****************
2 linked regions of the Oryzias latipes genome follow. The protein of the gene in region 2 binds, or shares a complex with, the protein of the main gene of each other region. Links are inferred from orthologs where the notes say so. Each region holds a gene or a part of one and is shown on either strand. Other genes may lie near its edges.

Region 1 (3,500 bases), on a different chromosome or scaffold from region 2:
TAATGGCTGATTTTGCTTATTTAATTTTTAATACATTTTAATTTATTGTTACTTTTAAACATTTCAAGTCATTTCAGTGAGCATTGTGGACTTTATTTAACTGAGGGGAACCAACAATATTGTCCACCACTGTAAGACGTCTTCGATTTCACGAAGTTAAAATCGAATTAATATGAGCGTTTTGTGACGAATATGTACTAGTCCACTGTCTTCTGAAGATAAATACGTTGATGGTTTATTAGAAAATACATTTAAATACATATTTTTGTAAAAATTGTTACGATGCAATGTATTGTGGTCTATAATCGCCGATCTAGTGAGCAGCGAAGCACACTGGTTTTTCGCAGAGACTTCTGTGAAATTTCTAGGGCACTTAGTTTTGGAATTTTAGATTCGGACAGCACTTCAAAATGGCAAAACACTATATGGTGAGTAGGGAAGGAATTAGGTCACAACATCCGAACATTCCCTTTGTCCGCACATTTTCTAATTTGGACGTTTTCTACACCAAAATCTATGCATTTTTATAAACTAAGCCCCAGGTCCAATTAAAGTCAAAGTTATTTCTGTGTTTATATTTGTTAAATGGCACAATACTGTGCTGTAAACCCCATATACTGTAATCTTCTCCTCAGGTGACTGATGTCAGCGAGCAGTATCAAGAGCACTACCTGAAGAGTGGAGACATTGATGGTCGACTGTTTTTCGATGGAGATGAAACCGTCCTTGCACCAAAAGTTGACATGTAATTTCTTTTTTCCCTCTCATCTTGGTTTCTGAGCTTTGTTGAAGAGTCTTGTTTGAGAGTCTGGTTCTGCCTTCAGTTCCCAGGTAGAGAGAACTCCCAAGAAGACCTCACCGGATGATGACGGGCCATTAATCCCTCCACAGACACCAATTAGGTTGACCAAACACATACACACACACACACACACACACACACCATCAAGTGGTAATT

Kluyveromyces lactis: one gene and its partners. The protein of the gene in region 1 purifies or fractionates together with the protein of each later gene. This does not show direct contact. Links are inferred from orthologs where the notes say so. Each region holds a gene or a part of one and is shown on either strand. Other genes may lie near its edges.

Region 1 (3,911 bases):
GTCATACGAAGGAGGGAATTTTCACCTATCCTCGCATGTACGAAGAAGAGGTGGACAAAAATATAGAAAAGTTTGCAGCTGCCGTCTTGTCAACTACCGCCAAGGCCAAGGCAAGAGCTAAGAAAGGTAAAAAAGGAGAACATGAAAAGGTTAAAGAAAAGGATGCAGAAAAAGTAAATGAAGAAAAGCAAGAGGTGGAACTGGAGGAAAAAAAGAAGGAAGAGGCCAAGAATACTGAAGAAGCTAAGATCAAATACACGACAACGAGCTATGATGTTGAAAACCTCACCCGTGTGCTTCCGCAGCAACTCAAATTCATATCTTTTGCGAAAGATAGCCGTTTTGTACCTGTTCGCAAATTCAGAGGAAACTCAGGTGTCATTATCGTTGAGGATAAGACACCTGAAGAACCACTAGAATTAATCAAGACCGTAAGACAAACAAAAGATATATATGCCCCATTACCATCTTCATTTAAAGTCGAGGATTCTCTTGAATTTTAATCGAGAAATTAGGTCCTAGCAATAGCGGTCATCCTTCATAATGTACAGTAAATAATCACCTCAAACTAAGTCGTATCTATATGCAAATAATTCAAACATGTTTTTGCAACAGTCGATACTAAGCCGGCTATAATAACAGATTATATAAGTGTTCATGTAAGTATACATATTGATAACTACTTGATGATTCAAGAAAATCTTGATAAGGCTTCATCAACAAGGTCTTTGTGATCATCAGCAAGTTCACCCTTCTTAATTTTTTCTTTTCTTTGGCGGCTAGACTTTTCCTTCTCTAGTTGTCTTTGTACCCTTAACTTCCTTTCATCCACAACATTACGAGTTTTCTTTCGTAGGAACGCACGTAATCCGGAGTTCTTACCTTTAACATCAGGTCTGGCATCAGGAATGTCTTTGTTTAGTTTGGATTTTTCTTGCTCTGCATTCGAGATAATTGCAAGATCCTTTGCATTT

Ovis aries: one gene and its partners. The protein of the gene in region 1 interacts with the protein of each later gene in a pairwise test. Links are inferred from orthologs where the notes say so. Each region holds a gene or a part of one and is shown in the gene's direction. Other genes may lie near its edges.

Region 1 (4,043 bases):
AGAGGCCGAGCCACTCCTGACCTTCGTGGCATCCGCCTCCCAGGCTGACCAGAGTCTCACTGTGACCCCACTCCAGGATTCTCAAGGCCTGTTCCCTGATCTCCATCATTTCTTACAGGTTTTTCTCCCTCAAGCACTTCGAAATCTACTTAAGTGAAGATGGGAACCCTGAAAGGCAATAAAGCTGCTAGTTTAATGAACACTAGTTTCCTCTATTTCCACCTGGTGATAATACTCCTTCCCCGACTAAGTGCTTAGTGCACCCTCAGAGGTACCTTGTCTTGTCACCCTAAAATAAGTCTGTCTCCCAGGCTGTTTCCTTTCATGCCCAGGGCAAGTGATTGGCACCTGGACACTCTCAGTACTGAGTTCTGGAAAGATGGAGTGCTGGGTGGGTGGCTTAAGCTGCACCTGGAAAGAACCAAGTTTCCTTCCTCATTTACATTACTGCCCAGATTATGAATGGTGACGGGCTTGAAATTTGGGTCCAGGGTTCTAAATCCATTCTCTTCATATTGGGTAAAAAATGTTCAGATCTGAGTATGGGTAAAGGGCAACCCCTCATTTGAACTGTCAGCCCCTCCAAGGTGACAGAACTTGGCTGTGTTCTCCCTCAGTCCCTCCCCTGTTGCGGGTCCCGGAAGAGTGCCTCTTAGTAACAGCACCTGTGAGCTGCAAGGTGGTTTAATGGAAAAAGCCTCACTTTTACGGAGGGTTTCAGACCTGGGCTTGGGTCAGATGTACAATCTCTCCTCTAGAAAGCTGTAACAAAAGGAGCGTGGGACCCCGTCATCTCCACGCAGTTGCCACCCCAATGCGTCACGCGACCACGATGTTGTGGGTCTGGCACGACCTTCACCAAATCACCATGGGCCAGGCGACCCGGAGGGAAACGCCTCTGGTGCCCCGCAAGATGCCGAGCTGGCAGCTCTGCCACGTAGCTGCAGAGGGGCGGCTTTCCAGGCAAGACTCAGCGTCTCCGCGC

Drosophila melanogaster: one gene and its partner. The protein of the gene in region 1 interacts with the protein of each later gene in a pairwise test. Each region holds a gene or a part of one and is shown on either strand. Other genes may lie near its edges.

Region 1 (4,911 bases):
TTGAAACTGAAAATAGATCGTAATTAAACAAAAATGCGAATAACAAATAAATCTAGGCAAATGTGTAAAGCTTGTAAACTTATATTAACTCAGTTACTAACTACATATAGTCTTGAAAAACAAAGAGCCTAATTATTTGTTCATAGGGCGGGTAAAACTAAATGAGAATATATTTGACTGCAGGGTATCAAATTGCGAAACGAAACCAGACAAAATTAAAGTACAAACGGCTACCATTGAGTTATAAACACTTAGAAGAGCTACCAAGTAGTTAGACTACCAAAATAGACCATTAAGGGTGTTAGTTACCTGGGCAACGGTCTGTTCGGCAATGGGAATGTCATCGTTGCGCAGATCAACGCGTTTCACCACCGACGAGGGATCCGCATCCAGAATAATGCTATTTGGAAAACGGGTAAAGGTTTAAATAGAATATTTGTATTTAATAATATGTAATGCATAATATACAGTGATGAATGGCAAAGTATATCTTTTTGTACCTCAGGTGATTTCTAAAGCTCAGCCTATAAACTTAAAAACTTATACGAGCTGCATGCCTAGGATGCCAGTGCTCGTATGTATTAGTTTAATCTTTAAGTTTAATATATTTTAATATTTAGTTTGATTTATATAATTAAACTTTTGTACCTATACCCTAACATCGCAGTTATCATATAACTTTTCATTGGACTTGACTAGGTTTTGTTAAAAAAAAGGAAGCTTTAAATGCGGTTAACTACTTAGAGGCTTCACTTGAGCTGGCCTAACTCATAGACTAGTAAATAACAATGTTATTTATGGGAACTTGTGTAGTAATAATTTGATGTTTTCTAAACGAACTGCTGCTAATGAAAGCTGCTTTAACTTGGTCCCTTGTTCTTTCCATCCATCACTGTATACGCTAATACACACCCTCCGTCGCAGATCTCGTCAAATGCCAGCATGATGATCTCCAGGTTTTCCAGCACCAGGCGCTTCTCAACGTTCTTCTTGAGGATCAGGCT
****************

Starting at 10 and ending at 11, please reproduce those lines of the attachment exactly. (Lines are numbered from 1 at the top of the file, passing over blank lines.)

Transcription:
Drosophila melanogaster: one gene and its partner. The protein of the gene in region 1 interacts with the protein of each later gene in a pairwise test. Each region holds a gene or a part of one and is shown on either strand. Other genes may lie near its edges.

Region 1 (4,911 bases):